Cell lines such as Vero E6, HCT-8, and MRCC-5 were inoculated with betacoronaviruses SARS-CoV-2 and HCoV-OC43 and alphacoronavirus (HCoV-229E) to produce the specific antigens, which were further verified through reverse-transcription polymerase-chain-reaction (RT-PCR) and Western immunoblotting. These antigens, along with skim milk as a negative control and antigen from Staphylococcus aureus as a positive control, were used for the blot assays. The samples that were seropositive for antibodies against coronaviruses were processed further to detect ancient peptides using mass spectrometry and a metaproteomic approach.


The results from the paleoserology and paleoproteomic analyses revealed that the dental pulp samples collected from two of the skeletons uncovered at the Abbey Saint-Pierre contained three peptide sequences comprising a total of 36 amino acids that indicated the presence of coronavirus. Furthermore, the paleoserological tests also reported an immunological response in these samples against the antigens from the present-day SARS-CoV-2 and alphacoronavirus HCoV-229E.

These individuals were from circa the 16th century, and paleoanthropological analysis suggested that they died after age 30. The samples obtained from the skeletons of the other eight individuals did not test positive for coronavirus antibodies. However, the lack of pathological data made it difficult to ascertain whether the coronavirus had caused severe illness or mortality in these two individuals.

The use of dental pulp, known to contain conserved blood elements such as immunoglobulins and harbor pathogen peptides, allowed the detection of an ancient coronavirus that does not have any known modern representatives and is very different from SARS-CoV-2 or any of the other modern human coronaviruses. Furthermore, the analysis of other faunal evidence from the excavation site indicated that these individuals interacted closely with animals such as swine, cattle, deer, poultry, and dogs, which have been thought to harbor coronaviruses that can infect humans.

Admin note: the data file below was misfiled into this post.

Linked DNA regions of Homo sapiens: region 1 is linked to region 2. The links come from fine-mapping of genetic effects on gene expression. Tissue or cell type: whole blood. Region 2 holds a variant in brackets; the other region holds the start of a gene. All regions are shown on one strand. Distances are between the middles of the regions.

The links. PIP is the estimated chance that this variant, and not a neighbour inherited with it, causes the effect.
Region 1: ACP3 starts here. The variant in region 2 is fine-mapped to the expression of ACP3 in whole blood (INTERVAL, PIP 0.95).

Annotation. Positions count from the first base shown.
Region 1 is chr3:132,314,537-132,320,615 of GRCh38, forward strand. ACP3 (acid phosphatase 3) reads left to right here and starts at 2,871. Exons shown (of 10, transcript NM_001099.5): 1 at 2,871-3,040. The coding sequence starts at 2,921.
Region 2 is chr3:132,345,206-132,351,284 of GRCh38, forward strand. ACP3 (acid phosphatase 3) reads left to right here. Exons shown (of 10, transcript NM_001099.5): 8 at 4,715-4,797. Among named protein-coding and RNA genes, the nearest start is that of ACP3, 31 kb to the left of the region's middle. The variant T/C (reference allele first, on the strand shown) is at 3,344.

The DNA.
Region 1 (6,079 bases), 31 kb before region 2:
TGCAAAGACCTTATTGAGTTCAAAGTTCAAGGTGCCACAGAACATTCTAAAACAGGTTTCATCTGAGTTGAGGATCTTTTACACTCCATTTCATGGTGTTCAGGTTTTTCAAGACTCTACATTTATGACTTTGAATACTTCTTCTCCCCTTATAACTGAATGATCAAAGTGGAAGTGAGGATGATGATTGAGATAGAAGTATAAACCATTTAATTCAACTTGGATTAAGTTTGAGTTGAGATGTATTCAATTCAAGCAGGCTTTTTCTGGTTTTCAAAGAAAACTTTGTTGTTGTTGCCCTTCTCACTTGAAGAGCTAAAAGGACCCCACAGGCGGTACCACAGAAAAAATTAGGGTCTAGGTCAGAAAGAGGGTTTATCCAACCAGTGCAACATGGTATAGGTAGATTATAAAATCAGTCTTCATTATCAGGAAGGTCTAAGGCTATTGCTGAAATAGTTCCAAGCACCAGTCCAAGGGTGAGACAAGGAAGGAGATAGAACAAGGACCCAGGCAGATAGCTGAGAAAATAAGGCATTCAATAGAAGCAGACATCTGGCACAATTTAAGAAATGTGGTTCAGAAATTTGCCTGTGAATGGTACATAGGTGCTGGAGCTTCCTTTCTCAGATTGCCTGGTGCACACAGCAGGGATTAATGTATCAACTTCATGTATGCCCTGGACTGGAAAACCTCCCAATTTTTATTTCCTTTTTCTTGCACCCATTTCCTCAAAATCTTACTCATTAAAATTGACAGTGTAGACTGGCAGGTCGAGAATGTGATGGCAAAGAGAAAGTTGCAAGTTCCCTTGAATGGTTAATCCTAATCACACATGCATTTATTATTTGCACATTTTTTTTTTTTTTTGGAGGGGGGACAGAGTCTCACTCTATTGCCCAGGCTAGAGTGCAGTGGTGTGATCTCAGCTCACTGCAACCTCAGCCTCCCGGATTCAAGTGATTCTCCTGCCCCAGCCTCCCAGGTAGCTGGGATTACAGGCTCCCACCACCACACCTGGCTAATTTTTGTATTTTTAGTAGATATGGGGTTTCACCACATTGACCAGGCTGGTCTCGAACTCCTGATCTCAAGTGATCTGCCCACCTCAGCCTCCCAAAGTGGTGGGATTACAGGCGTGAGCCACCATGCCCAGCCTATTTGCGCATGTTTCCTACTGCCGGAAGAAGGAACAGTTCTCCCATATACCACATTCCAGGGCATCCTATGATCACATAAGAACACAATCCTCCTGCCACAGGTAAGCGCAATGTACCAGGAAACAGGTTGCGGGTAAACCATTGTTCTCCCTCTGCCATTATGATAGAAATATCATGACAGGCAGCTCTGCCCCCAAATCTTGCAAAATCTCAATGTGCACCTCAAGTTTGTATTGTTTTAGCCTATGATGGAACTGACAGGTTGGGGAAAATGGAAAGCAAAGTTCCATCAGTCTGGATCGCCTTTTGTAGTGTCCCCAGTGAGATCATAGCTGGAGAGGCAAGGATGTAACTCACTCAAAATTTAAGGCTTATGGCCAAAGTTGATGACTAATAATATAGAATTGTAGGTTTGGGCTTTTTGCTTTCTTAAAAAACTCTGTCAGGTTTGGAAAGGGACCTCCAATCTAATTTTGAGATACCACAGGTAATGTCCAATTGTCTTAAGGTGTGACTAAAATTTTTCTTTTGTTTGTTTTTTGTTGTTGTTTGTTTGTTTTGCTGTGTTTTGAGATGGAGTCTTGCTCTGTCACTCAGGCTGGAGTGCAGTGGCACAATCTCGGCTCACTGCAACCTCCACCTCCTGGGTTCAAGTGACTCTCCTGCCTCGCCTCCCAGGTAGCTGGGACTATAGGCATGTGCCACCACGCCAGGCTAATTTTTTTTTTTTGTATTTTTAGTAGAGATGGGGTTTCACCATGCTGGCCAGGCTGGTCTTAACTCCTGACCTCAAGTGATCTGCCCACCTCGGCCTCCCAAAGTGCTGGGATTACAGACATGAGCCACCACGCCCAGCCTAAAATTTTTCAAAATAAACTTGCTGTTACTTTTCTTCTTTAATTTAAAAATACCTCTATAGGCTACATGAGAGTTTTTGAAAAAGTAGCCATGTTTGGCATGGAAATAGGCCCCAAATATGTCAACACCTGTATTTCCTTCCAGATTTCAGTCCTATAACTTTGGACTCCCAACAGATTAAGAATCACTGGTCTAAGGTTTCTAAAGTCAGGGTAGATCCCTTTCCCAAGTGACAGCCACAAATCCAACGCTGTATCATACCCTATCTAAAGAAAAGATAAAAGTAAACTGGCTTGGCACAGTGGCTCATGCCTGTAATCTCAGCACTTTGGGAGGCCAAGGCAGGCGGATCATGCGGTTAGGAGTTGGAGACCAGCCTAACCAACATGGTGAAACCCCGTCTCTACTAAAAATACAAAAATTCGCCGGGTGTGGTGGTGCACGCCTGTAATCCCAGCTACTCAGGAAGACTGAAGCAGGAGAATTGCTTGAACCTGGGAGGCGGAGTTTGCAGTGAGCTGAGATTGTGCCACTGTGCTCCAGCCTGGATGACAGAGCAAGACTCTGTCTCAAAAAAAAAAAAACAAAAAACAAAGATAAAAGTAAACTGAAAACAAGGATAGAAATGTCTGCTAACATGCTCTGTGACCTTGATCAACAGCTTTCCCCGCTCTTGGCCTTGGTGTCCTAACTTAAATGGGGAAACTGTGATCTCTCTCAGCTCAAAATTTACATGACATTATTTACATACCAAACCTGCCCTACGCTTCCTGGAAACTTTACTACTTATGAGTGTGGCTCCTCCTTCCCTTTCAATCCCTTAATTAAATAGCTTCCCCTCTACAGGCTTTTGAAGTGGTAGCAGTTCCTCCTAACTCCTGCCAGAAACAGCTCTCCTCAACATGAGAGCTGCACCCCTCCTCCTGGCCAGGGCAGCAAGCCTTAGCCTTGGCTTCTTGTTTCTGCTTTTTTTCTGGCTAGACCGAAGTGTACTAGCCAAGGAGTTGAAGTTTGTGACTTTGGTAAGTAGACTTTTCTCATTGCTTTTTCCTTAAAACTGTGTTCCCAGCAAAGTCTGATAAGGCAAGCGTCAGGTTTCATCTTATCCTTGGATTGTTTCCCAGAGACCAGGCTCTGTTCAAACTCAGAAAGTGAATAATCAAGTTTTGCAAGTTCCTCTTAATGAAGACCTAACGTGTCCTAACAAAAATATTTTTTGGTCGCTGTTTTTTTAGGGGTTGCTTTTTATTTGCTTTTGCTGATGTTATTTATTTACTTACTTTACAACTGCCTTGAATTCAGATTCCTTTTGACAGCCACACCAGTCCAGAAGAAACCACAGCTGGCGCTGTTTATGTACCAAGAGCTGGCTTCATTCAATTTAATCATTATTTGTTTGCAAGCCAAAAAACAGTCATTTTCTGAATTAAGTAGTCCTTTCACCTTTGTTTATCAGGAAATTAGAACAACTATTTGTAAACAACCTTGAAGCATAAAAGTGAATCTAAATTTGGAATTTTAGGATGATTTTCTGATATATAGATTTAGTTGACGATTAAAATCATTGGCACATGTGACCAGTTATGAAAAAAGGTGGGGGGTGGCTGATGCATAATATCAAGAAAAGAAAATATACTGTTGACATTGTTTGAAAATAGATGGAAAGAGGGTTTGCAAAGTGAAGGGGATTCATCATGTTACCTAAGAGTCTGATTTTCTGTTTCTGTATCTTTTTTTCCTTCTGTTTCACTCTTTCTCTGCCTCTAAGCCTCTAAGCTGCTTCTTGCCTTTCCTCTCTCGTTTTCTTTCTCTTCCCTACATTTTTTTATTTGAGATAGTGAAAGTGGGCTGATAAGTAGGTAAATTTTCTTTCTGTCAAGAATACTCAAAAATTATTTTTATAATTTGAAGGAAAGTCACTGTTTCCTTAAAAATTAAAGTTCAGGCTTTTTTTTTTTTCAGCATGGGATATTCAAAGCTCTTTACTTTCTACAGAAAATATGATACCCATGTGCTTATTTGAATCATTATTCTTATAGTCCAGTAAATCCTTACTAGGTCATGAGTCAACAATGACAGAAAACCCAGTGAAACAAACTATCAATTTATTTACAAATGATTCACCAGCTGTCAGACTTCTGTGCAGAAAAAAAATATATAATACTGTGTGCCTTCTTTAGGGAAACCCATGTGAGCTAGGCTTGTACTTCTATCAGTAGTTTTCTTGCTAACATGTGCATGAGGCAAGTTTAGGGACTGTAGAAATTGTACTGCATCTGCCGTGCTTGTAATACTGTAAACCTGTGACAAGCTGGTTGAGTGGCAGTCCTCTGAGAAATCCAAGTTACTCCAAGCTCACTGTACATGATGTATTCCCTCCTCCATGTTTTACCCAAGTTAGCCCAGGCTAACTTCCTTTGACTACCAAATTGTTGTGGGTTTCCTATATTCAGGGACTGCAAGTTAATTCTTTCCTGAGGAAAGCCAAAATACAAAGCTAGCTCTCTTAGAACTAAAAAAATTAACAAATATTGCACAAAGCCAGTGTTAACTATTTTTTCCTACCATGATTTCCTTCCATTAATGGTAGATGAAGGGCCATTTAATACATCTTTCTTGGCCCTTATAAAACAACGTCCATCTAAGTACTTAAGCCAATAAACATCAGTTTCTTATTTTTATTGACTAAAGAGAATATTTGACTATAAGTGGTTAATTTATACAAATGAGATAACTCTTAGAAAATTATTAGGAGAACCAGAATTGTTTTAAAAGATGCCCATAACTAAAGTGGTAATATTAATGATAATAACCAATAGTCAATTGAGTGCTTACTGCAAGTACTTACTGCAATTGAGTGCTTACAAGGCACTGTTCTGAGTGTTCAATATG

Overall, the proteomic and serological findings in this study suggested that the antiquity of human coronaviruses extended another three centuries, with paleoproteomic and archeozoological evidence suggesting an ancient zoonotic coronavirus that infected two individuals who were in close contact with domesticated and wild mammals and poultry.

Journal reference:
Dr. Chinta Sidharthan

Written by

Dr. Chinta Sidharthan

Chinta Sidharthan is a writer based in Bangalore, India. Her academic background is in evolutionary biology and genetics, and she has extensive experience in scientific research, teaching, science writing, and herpetology. Chinta holds a Ph.D. in evolutionary biology from the Indian Institute of Science and is passionate about science education, writing, animals, wildlife, and conservation. For her doctoral research, she explored the origins and diversification of blindsnakes in India, as a part of which she did extensive fieldwork in the jungles of southern India. She has received the Canadian Governor General’s bronze medal and Bangalore University gold medal for academic excellence and published her research in high-impact journals.